It’s a sad fact: Americans are finding themselves farther and farther behind on the retirement planning game. Studies continue to drive home the point that many of us — particularly that are younger than 50 — stand to be woefully underfunded when it’s time to abandon our cubicles.
That’s because investors face a new reality of lower yields on fixed-income assets at the same time that fewer employees are enrolled in traditional pension plans, and as more employers pull back on 401k matches (and even 401k participation).
InvestorPlace caught up with Mike Sante, managing editor at Interest.com — a website dedicated to helping consumers make smart financial decisions — and former business editor at the Detroit Free Press to talk about the retirement crisis. Sante refers to this current retirement environment as the “Do-It-Yourself” era — an apt description considering investors increasingly must find new ways to supplement traditional Social Security payments and smaller (if any) pension payouts to secure a “comfortable” retirement.
Here are some excerpts from my conversation with Sante about various retirement issues:
Q: What is your broader view on the state of U.S. retirement?
A: What we’re seeing is this tremendous change in which (retirement) becomes our responsibility to save and prepare for. We are truly in the era of “Do-It-Yourself” retirement.
What we are seeing, and the big change, is the end of the traditional defined benefit pension. As recently as 1998, more than one-half of all seniors 60 and over received some check from a pension … by 2010, that number was down to 43%, and it’s going to drop and continue to drop.
Even people that are going to receive a pension check … may see it smaller than expected as it may have been frozen when they were 45 years old. In some cases, it may just be a few hundred dollars. So the question becomes, “How am I going to replace that income?”
Q: What can we do about this problem?
A: The only real choice any of us have is to save more, and make full use and better use of tax-deferred retirement plans that exist — and we’re primarily talking about 401k and IRAs. Particularly 401k plans.
Q: How do you advise clients today for success tomorrow?
A: The people we really want to talk to are the 30- and 40-year-olds out there who are making decisions today about how they are going to use their 401k and IRAs, how much they are going to put in, and how dedicated they will be to making contributions to those plans.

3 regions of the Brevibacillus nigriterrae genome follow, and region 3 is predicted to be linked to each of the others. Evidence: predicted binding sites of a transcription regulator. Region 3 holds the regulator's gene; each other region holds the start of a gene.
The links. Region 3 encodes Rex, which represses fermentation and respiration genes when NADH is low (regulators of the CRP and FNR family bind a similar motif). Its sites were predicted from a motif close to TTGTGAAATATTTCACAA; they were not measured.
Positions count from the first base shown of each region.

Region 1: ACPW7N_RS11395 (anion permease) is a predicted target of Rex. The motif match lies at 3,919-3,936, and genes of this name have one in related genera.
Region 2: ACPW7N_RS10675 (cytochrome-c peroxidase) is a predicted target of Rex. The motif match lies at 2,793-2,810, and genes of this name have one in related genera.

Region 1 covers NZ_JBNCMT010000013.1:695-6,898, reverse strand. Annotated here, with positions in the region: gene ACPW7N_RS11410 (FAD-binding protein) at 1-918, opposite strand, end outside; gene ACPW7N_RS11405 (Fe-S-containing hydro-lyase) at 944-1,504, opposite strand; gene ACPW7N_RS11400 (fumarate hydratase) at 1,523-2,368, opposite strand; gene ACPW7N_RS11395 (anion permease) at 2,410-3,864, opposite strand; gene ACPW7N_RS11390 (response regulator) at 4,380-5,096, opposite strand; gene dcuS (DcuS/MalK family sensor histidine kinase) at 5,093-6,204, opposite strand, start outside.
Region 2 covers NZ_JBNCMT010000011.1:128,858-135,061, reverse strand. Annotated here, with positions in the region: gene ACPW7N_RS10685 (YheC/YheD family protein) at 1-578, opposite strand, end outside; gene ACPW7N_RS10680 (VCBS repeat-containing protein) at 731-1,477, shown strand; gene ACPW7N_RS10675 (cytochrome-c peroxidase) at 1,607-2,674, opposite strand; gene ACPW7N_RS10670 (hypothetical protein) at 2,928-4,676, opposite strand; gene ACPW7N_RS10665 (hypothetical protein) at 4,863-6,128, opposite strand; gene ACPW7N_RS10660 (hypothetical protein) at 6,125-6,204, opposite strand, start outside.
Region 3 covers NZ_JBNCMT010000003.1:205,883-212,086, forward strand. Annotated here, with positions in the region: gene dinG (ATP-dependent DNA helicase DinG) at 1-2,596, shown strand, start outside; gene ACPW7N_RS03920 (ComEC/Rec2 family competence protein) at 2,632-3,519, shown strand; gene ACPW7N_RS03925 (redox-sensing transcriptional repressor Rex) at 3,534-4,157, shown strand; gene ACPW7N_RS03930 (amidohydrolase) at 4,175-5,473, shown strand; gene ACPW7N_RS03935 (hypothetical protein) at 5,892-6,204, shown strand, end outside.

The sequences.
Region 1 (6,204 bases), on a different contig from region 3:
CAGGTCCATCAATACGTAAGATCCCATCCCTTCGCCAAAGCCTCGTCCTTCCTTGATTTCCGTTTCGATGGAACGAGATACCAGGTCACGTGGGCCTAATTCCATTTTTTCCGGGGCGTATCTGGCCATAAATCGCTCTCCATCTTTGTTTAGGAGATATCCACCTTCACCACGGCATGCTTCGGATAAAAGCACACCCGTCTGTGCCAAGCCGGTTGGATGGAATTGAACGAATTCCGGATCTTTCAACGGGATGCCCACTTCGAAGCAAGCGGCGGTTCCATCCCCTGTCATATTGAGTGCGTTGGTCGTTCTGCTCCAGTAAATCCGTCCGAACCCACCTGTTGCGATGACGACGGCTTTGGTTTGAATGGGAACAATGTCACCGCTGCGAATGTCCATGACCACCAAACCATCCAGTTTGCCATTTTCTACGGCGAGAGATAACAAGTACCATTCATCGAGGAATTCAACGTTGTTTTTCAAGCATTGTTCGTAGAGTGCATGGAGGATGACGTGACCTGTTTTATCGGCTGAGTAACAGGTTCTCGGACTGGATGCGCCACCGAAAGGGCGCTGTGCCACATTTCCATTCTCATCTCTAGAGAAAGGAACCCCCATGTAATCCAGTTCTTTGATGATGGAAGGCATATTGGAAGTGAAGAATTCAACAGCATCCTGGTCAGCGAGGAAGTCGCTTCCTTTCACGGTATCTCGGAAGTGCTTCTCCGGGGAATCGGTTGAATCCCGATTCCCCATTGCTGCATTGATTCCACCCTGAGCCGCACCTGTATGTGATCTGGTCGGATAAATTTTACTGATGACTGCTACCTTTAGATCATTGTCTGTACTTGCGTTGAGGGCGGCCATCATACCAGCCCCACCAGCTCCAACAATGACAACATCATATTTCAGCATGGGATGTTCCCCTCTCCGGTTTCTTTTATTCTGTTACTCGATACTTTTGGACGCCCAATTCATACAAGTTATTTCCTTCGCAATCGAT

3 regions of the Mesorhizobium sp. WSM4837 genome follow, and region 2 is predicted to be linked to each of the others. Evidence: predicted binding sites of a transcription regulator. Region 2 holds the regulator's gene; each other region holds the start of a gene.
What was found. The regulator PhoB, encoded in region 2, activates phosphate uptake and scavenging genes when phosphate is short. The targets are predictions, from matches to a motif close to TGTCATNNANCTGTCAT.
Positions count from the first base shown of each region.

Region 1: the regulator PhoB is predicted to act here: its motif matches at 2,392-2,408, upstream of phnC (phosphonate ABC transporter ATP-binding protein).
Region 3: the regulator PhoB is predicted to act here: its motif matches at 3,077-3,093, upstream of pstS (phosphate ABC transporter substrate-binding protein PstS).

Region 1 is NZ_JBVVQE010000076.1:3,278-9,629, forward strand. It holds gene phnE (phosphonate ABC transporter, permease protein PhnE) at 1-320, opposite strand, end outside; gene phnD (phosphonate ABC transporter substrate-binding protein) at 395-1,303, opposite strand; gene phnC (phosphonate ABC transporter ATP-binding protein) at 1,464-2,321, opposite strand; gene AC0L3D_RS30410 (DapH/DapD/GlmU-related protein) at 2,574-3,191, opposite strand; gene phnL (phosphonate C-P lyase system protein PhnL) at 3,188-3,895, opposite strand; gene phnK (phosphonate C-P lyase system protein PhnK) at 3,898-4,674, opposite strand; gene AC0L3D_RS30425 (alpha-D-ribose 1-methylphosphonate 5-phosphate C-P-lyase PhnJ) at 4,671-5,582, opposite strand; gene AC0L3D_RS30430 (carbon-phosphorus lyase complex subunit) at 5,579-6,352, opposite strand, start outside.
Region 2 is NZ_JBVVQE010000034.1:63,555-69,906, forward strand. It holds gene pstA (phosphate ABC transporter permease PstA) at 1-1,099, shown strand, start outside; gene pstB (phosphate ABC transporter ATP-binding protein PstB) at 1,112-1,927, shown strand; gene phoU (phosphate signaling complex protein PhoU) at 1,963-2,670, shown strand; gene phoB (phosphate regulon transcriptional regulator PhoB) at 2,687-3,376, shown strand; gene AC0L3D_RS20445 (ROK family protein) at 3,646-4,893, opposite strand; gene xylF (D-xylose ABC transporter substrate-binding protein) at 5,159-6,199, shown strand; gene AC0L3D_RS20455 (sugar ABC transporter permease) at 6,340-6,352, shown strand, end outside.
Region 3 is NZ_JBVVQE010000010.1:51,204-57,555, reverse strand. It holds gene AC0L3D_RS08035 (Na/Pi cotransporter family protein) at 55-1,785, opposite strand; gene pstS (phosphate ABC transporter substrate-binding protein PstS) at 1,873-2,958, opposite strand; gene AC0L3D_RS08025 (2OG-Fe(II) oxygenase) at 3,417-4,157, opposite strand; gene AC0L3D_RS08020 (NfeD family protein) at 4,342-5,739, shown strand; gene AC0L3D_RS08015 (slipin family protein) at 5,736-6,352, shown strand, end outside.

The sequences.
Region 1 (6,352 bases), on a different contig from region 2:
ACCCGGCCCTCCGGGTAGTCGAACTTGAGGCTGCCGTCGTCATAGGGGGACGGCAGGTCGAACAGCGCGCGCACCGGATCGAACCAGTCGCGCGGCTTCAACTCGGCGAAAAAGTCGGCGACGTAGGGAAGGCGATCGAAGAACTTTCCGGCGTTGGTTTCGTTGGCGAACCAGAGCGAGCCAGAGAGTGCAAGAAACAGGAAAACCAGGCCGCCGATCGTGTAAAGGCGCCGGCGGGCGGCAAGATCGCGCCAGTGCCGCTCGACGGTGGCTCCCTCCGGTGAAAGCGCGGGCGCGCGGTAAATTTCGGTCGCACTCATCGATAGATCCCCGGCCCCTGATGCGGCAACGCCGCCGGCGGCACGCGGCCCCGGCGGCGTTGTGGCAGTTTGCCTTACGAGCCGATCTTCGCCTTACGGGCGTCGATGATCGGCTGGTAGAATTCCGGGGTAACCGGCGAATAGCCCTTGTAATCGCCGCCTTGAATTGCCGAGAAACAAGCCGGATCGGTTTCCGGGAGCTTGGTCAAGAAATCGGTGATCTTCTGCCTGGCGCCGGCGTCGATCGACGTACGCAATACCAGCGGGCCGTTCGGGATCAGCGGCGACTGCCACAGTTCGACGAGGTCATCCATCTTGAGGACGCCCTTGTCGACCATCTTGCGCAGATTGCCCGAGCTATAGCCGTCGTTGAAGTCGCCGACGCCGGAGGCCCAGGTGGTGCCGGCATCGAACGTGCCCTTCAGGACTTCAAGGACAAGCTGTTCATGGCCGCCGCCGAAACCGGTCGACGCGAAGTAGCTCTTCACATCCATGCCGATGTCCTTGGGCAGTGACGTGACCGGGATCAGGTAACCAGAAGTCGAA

What we tell folks is if you have a 401k plan in your office, and that is your retirement plan, you have to be involved in it, you have to be taking part.
If you can find a couple of percentage points of your salary, start putting it into a 401k. And then you need a plan to dramatically increase that until you are maxing out that 401k plan.
How do you get to the point where you’re maxing that out? If you are in your 30s and 40s, you are probably going to see a pretty steady increase in the amount of money you make, and you are building up toward your primary earning years. If you simply take a good chunk of the money … and redirect the raises and increases into that 401k, you can watch yourself build up the contributions. By the time you get to the late 40s and early 50s, you are absolutely putting that money away into a 401k plan.
Q: Where should we invest?
A: You have to invest that money smartly. And by “smartly,” we mean you have to be in the stock market in some way.
So many people out there, especially in the 30-to-40 age group, they look at the stock market, and maybe they lost money when the market crashed … but there is simply no other place you can go where you can go to get the kind of returns you need to have the kind of nest egg required to get you through retirement.
What we need to do is have people to become smarter investors … realize that you are looking f0r returns that are going to be coming 20 and 30 years from now, not 20 and 30 days from now, or even 20 to 30 months from now. What matters is that you accumulate shares, you accumulate wealth, and let the 8% average annual return in the market work for you. You certainly aren’t going to get that in CDs!
Q: Any last words of advice?
A: What we say is that “I can’t guarantee you if invest in the market you will have a nest egg to retire comfortably on, but I can absolutely guarantee you that if you don’t invest in the market, you won’t have a nest egg.”
Marc Bastow is an Assistant Editor at InvestorPlace.com.